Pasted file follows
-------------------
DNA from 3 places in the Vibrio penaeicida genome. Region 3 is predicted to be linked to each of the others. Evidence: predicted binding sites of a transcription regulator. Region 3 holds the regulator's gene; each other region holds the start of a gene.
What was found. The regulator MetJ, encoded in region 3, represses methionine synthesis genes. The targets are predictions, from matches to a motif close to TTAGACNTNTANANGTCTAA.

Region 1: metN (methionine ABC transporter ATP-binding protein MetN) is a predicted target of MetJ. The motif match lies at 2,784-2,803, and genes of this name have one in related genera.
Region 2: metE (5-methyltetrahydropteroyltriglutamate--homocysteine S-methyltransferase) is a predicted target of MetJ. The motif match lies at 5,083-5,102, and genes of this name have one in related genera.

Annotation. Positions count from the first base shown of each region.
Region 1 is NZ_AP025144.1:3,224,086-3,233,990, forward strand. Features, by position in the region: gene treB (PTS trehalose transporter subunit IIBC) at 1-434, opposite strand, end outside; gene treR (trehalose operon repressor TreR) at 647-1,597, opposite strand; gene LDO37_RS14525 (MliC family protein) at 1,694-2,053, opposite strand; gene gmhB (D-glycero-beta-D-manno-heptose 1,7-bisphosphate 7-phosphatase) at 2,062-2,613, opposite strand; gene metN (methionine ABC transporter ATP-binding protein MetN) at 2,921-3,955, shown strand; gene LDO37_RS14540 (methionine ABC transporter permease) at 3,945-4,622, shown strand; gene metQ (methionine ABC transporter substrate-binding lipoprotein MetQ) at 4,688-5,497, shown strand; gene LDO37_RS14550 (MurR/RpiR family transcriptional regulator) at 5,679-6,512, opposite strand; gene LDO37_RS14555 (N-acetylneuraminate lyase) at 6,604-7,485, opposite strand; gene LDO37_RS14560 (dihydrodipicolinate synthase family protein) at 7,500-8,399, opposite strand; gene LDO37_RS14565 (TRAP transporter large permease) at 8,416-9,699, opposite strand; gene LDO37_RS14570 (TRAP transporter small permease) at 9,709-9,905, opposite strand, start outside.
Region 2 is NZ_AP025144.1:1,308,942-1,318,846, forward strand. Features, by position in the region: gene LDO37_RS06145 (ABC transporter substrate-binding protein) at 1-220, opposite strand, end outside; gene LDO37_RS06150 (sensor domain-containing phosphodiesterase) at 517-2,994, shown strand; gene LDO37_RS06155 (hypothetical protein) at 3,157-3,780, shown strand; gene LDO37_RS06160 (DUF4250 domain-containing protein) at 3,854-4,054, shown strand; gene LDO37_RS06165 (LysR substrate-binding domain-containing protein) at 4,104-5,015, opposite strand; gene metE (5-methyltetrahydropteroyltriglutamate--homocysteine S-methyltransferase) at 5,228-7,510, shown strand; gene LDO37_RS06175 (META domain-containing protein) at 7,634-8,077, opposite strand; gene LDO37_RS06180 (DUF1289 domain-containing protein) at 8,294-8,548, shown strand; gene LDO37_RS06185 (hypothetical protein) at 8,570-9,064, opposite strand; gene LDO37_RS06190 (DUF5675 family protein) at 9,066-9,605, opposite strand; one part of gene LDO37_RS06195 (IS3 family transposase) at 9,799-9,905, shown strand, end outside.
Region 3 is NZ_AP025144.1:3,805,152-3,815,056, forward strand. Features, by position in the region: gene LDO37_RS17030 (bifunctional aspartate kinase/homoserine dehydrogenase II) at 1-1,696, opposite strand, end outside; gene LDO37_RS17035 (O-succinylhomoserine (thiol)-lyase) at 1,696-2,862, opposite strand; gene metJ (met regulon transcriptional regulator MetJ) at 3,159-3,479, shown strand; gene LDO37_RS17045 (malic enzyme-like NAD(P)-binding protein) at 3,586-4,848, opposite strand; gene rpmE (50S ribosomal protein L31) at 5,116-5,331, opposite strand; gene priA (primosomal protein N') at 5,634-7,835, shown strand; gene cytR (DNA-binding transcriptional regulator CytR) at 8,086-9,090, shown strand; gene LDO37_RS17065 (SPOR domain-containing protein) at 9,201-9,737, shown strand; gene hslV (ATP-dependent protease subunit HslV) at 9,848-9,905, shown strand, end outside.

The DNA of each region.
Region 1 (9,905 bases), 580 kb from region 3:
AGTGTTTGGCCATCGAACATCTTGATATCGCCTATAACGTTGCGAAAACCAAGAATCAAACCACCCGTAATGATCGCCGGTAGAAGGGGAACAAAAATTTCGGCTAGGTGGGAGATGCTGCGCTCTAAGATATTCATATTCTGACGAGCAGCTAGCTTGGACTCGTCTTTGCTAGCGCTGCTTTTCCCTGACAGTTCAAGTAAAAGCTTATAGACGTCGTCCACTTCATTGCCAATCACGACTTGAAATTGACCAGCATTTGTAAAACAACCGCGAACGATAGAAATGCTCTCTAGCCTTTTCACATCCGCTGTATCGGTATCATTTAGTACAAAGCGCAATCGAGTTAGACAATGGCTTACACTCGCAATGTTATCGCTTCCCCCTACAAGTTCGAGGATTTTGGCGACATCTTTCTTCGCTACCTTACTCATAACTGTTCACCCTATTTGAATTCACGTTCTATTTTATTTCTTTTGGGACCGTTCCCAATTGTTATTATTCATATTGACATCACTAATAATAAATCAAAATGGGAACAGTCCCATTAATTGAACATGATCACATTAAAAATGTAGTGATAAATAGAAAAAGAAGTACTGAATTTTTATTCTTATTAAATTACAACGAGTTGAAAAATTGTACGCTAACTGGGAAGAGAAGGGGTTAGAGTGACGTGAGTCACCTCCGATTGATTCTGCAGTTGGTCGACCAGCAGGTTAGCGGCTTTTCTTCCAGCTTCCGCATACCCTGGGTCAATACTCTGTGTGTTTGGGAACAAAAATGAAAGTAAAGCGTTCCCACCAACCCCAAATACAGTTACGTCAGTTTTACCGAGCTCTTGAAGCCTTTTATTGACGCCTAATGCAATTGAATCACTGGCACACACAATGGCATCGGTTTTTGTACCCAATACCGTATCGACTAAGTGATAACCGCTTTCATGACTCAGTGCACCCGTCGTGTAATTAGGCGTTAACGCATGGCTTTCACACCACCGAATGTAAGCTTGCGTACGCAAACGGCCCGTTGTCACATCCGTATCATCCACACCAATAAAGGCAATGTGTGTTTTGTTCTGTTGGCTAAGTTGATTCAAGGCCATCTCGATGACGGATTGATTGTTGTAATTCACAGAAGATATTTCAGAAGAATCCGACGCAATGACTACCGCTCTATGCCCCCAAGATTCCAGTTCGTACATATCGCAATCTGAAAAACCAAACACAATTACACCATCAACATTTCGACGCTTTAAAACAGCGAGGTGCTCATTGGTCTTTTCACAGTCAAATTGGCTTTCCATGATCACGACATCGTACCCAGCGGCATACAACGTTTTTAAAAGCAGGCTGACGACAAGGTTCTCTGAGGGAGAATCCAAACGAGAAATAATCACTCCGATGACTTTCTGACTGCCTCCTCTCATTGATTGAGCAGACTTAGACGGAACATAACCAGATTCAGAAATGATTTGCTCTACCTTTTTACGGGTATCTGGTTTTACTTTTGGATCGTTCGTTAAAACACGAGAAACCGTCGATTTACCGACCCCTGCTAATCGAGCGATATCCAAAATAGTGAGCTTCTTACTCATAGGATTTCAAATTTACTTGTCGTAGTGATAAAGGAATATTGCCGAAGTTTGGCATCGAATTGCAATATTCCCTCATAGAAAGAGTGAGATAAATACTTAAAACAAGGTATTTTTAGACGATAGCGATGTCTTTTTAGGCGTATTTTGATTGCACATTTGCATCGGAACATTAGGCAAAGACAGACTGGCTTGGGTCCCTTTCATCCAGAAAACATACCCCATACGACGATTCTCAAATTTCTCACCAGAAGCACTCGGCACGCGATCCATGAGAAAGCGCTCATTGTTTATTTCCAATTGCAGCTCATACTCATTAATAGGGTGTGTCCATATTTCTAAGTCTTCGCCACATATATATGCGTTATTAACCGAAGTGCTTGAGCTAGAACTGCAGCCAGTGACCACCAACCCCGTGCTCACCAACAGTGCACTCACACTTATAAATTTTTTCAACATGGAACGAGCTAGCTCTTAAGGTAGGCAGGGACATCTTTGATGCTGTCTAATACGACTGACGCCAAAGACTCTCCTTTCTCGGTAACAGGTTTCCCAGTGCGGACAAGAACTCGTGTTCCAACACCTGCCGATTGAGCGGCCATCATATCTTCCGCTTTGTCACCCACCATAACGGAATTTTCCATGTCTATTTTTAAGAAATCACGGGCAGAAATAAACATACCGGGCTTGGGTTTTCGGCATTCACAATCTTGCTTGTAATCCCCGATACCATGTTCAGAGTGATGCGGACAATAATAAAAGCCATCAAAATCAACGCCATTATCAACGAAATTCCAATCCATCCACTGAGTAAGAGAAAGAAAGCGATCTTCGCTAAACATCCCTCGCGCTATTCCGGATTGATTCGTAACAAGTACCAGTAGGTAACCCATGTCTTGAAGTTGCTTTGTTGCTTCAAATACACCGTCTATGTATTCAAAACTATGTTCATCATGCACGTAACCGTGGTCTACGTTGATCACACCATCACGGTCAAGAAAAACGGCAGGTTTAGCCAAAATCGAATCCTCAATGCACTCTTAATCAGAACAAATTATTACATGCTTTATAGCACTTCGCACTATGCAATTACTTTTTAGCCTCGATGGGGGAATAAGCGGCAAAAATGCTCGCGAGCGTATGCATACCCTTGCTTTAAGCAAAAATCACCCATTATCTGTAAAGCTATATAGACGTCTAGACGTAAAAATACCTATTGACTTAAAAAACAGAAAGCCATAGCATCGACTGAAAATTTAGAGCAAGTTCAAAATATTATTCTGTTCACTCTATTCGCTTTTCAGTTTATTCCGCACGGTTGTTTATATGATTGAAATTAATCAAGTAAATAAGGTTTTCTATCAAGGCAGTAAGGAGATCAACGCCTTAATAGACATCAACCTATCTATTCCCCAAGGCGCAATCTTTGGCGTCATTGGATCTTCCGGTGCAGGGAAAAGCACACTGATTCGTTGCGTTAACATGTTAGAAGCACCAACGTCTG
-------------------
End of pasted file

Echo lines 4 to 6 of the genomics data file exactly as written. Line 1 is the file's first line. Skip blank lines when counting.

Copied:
Region 2: metE (5-methyltetrahydropteroyltriglutamate--homocysteine S-methyltransferase) is a predicted target of MetJ. The motif match lies at 5,083-5,102, and genes of this name have one in related genera.

Annotation. Positions count from the first base shown of each region.
Region 1 is NZ_AP025144.1:3,224,086-3,233,990, forward strand. Features, by position in the region: gene treB (PTS trehalose transporter subunit IIBC) at 1-434, opposite strand, end outside; gene treR (trehalose operon repressor TreR) at 647-1,597, opposite strand; gene LDO37_RS14525 (MliC family protein) at 1,694-2,053, opposite strand; gene gmhB (D-glycero-beta-D-manno-heptose 1,7-bisphosphate 7-phosphatase) at 2,062-2,613, opposite strand; gene metN (methionine ABC transporter ATP-binding protein MetN) at 2,921-3,955, shown strand; gene LDO37_RS14540 (methionine ABC transporter permease) at 3,945-4,622, shown strand; gene metQ (methionine ABC transporter substrate-binding lipoprotein MetQ) at 4,688-5,497, shown strand; gene LDO37_RS14550 (MurR/RpiR family transcriptional regulator) at 5,679-6,512, opposite strand; gene LDO37_RS14555 (N-acetylneuraminate lyase) at 6,604-7,485, opposite strand; gene LDO37_RS14560 (dihydrodipicolinate synthase family protein) at 7,500-8,399, opposite strand; gene LDO37_RS14565 (TRAP transporter large permease) at 8,416-9,699, opposite strand; gene LDO37_RS14570 (TRAP transporter small permease) at 9,709-9,905, opposite strand, start outside.